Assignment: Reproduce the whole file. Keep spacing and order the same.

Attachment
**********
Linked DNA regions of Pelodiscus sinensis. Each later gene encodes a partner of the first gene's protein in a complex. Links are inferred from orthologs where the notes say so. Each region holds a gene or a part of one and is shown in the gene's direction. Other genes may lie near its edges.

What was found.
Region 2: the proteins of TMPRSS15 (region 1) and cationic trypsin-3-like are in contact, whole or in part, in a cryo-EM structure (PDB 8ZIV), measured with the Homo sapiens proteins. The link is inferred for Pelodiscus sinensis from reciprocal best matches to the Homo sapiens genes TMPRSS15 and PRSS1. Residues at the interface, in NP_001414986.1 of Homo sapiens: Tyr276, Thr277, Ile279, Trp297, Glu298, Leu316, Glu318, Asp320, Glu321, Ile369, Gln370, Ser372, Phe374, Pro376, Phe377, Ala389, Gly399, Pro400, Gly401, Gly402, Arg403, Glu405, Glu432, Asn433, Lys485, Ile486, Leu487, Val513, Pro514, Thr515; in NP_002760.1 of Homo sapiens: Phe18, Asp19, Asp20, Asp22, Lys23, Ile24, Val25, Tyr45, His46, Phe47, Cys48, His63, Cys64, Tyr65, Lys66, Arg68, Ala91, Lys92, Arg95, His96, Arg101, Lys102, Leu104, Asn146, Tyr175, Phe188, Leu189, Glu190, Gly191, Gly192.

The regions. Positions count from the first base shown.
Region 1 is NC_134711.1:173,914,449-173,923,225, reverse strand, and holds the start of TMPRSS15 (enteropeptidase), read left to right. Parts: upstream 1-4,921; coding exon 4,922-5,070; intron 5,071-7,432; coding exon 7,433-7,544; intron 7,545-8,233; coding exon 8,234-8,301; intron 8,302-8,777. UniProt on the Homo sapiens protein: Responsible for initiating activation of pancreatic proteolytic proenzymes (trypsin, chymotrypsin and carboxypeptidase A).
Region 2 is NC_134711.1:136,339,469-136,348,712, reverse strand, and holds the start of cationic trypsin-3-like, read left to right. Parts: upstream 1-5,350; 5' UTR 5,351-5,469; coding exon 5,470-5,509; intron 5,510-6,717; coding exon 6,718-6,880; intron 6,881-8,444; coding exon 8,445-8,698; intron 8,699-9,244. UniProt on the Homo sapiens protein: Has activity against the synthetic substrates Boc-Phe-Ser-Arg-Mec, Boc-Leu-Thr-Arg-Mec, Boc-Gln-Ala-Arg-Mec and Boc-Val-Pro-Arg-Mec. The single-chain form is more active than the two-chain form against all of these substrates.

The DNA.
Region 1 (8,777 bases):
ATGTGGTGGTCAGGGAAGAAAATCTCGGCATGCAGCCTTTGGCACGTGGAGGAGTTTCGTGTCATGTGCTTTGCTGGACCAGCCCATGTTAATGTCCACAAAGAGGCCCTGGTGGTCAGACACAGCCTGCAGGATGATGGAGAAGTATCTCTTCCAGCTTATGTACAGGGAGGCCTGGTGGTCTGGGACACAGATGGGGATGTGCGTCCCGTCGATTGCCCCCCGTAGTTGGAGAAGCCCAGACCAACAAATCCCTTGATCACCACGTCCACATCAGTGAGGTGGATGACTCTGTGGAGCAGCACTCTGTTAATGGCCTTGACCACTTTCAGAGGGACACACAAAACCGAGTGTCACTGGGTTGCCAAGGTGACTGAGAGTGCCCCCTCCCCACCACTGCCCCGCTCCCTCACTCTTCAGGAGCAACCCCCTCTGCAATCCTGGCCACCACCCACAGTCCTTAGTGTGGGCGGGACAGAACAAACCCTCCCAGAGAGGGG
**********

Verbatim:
Linked DNA regions of Pelodiscus sinensis. Each later gene encodes a partner of the first gene's protein in a complex. Links are inferred from orthologs where the notes say so. Each region holds a gene or a part of one and is shown in the gene's direction. Other genes may lie near its edges.

What was found.
Region 2: the proteins of TMPRSS15 (region 1) and cationic trypsin-3-like are in contact, whole or in part, in a cryo-EM structure (PDB 8ZIV), measured with the Homo sapiens proteins. The link is inferred for Pelodiscus sinensis from reciprocal best matches to the Homo sapiens genes TMPRSS15 and PRSS1. Residues at the interface, in NP_001414986.1 of Homo sapiens: Tyr276, Thr277, Ile279, Trp297, Glu298, Leu316, Glu318, Asp320, Glu321, Ile369, Gln370, Ser372, Phe374, Pro376, Phe377, Ala389, Gly399, Pro400, Gly401, Gly402, Arg403, Glu405, Glu432, Asn433, Lys485, Ile486, Leu487, Val513, Pro514, Thr515; in NP_002760.1 of Homo sapiens: Phe18, Asp19, Asp20, Asp22, Lys23, Ile24, Val25, Tyr45, His46, Phe47, Cys48, His63, Cys64, Tyr65, Lys66, Arg68, Ala91, Lys92, Arg95, His96, Arg101, Lys102, Leu104, Asn146, Tyr175, Phe188, Leu189, Glu190, Gly191, Gly192.

The regions. Positions count from the first base shown.
Region 1 is NC_134711.1:173,914,449-173,923,225, reverse strand, and holds the start of TMPRSS15 (enteropeptidase), read left to right. Parts: upstream 1-4,921; coding exon 4,922-5,070; intron 5,071-7,432; coding exon 7,433-7,544; intron 7,545-8,233; coding exon 8,234-8,301; intron 8,302-8,777. UniProt on the Homo sapiens protein: Responsible for initiating activation of pancreatic proteolytic proenzymes (trypsin, chymotrypsin and carboxypeptidase A).
Region 2 is NC_134711.1:136,339,469-136,348,712, reverse strand, and holds the start of cationic trypsin-3-like, read left to right. Parts: upstream 1-5,350; 5' UTR 5,351-5,469; coding exon 5,470-5,509; intron 5,510-6,717; coding exon 6,718-6,880; intron 6,881-8,444; coding exon 8,445-8,698; intron 8,699-9,244. UniProt on the Homo sapiens protein: Has activity against the synthetic substrates Boc-Phe-Ser-Arg-Mec, Boc-Leu-Thr-Arg-Mec, Boc-Gln-Ala-Arg-Mec and Boc-Val-Pro-Arg-Mec. The single-chain form is more active than the two-chain form against all of these substrates.

The DNA.
Region 1 (8,777 bases):
ATGTGGTGGTCAGGGAAGAAAATCTCGGCATGCAGCCTTTGGCACGTGGAGGAGTTTCGTGTCATGTGCTTTGCTGGACCAGCCCATGTTAATGTCCACAAAGAGGCCCTGGTGGTCAGACACAGCCTGCAGGATGATGGAGAAGTATCTCTTCCAGCTTATGTACAGGGAGGCCTGGTGGTCTGGGACACAGATGGGGATGTGCGTCCCGTCGATTGCCCCCCGTAGTTGGAGAAGCCCAGACCAACAAATCCCTTGATCACCACGTCCACATCAGTGAGGTGGATGACTCTGTGGAGCAGCACTCTGTTAATGGCCTTGACCACTTTCAGAGGGACACACAAAACCGAGTGTCACTGGGTTGCCAAGGTGACTGAGAGTGCCCCCTCCCCACCACTGCCCCGCTCCCTCACTCTTCAGGAGCAACCCCCTCTGCAATCCTGGCCACCACCCACAGTCCTTAGTGTGGGCGGGACAGAACAAACCCTCCCAGAGAGGGG